SALT LAKE CITY (ABC4) – Buyers looking to purchase a home in Utah know that the real estate market has grown steadily over the past several years.
But this continued rise in real estate costs has also hit renters in many cities across the country.
In a study by Stessa, The researchers took a closer look at the current US rental market. The report looked for the cities with the highest average rent increases across the country.
The study examined data from the US Department of Housing and Urban Development and the US Census Bureau. To find the cities with the highest rent increases, the researchers calculated the percentage change in median rent from 2019 to 2022.
Salt Lake City saw the third-highest increase in rental rates, skyrocketing 24.8% at an average rate of $1,475, a sharp increase from $1,189 in 2019.
The top 10 US cities with the highest rent increases from 2019-2022 are:
The study found that no segment of the rental market was excluded from rising rates – from studio and multi-bedroom apartments to rental apartments.
Data shows that prices for units of all sizes increased by over 10% between 2019 and 2022 for the average unit.
The western US states with the strongest rent increases are Nevada (26.0%), Idaho (24.1%) and Utah (22.2%). States in the southern and central regions also posted gains, although they were generally lower.
“These states have experienced rapid population growth in recent years, helped in part by workers who have left more expensive states such as California and Washington in search of more affordable markets, but have in the process increased costs in their new locations,” the study notes Celebration .
Experts say a variety of factors contributed to the sharp rise. As the US economy recovers from the COVID-19 pandemic, homebuyers and renters face obstacles like inflation hit a 40-year record high along with skyrocketing real estate prices and rising mortgage rates, that have too hit a ten-year high In April.
“The rise in home values and now rising interest rates are making home ownership out of reach for many potential buyers and keeping more people in the rental market,” researchers say.
For those who actually buy homes, developers and builders also face supply chain issues and a tight job market, further compounding the problems.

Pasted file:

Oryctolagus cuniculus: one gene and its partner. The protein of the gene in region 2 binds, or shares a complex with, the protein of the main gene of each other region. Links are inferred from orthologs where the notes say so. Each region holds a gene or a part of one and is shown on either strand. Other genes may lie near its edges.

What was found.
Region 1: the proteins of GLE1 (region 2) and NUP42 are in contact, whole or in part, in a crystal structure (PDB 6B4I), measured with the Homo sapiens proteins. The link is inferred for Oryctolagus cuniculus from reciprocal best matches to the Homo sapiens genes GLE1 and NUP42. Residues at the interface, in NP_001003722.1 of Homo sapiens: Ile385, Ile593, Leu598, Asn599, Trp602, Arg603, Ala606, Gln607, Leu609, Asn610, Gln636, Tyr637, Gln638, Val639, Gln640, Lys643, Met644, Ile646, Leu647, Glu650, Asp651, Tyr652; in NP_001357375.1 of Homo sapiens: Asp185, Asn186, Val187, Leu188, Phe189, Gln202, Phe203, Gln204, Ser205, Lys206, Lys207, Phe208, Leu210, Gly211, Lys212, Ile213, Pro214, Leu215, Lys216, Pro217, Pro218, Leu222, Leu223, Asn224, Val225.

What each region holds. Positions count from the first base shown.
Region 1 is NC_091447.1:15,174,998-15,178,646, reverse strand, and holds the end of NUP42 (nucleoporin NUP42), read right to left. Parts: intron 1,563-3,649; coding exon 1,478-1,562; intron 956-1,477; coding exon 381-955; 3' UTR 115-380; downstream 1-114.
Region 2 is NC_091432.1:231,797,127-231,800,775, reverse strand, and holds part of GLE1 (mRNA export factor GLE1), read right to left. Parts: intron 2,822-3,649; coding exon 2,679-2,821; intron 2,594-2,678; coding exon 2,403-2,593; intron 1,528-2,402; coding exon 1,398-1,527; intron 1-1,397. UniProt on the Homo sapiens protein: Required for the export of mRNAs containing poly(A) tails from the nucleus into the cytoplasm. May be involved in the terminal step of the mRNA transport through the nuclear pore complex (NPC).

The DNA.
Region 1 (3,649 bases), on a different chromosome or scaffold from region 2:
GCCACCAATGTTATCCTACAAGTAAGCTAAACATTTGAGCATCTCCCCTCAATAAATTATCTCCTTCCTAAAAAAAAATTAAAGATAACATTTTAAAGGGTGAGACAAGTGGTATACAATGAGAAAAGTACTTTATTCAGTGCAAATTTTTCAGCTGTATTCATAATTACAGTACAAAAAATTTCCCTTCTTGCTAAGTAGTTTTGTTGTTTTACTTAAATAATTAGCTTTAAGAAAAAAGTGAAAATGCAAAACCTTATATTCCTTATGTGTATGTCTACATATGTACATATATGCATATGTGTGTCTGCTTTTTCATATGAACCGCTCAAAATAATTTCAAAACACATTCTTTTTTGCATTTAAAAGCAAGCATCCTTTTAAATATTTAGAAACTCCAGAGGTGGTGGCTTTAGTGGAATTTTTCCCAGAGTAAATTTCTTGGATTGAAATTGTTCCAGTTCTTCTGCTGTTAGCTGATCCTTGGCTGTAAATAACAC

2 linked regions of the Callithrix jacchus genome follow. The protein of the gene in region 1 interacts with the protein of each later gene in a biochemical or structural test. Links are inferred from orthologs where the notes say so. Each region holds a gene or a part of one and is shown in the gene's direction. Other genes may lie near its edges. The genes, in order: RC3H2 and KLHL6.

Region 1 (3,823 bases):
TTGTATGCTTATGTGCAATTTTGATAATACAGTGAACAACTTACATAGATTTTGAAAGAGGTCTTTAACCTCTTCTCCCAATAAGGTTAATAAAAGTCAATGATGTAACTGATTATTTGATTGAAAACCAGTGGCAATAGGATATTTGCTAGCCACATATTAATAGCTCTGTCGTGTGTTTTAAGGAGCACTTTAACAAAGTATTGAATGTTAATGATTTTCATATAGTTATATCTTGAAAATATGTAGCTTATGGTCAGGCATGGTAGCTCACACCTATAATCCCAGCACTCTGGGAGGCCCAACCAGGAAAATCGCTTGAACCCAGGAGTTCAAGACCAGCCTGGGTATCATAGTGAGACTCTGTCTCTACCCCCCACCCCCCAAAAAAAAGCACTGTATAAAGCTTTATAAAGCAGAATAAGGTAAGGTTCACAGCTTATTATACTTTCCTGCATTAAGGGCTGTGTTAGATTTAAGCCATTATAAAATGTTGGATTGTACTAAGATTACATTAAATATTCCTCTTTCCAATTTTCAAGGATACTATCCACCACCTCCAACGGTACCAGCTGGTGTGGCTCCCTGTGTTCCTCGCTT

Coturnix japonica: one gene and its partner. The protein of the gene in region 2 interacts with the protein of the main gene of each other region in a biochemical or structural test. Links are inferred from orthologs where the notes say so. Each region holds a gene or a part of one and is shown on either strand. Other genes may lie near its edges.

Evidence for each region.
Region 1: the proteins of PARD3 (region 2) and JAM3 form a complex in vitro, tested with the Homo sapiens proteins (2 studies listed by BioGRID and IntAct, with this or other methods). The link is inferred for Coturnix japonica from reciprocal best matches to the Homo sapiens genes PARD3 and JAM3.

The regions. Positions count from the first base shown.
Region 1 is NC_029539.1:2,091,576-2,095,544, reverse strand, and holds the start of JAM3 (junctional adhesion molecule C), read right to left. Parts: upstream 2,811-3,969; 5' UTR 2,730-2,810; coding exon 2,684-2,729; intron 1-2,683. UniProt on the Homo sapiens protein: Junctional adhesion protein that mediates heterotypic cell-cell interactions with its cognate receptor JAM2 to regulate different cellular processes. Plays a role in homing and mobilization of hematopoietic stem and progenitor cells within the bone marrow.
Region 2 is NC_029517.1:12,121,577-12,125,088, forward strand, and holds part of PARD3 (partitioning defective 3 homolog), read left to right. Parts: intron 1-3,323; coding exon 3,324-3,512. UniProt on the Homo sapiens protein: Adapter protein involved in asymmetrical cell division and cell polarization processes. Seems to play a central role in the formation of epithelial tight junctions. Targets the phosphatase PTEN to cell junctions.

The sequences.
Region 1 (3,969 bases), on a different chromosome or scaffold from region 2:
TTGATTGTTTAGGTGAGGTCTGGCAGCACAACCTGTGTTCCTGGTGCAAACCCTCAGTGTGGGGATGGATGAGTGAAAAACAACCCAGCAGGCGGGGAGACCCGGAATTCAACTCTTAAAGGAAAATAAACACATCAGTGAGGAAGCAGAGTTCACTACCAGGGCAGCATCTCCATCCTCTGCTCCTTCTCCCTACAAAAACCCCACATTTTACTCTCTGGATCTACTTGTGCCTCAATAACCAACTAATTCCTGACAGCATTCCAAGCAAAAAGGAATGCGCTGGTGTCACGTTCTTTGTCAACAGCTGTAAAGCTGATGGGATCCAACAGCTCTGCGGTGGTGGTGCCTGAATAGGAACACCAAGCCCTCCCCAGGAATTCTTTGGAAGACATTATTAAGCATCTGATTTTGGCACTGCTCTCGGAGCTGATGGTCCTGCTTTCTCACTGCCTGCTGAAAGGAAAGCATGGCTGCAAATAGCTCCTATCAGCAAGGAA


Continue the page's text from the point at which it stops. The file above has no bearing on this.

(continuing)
“Last year saw a dramatic increase in rental prices due to these factors, with a 17% year-on-year increase in February 2021-February 2022 rental costs from February 2021 to February 2022,” the study notes.
Supply and demand are a major obstacle for tenants today, with the study reporting a shortage of around four million units.
“Zoning and density restrictions have made it more difficult to add housing stock in many locations, both for rentals and in the real estate market,” experts say. “With house prices rising, 70% of the growth in the rental market since 2009 has come from higher earners who might otherwise have bought a home.”
Compounding the problem further are high earners who are forced to remain in the rental market. Developers are more likely to meet their needs with luxury apartments, further isolating available middle- or low-income housing.
When ABC4 spoke to Tonya Basset, head of homies Buy-side agent team on whether Utah real estate market is a “bubble,” Basset believes that may not be true of today’s market.
“I don’t think that’s going to happen here in Utah,” says Basset. “Things are so much different now than they were in 2008.” She mentioned that a similar crash would most likely be prevented by tighter lending standards and a dramatic fall in inventories in Utah in subsequent years.
Bassett predicts that a market crash could gradually materialize as interest rates on new home loans slowly rise. When asked about a projected timeline, Basset believes it will take “probably more than a couple of months” and up to a couple of years for the market to slow down and level out.
Whether you’re looking to rent or buy, Basset says unfortunately Utahns will face a “brutal market.”
For the full report on US city rental prices for all size cities, click here: Click here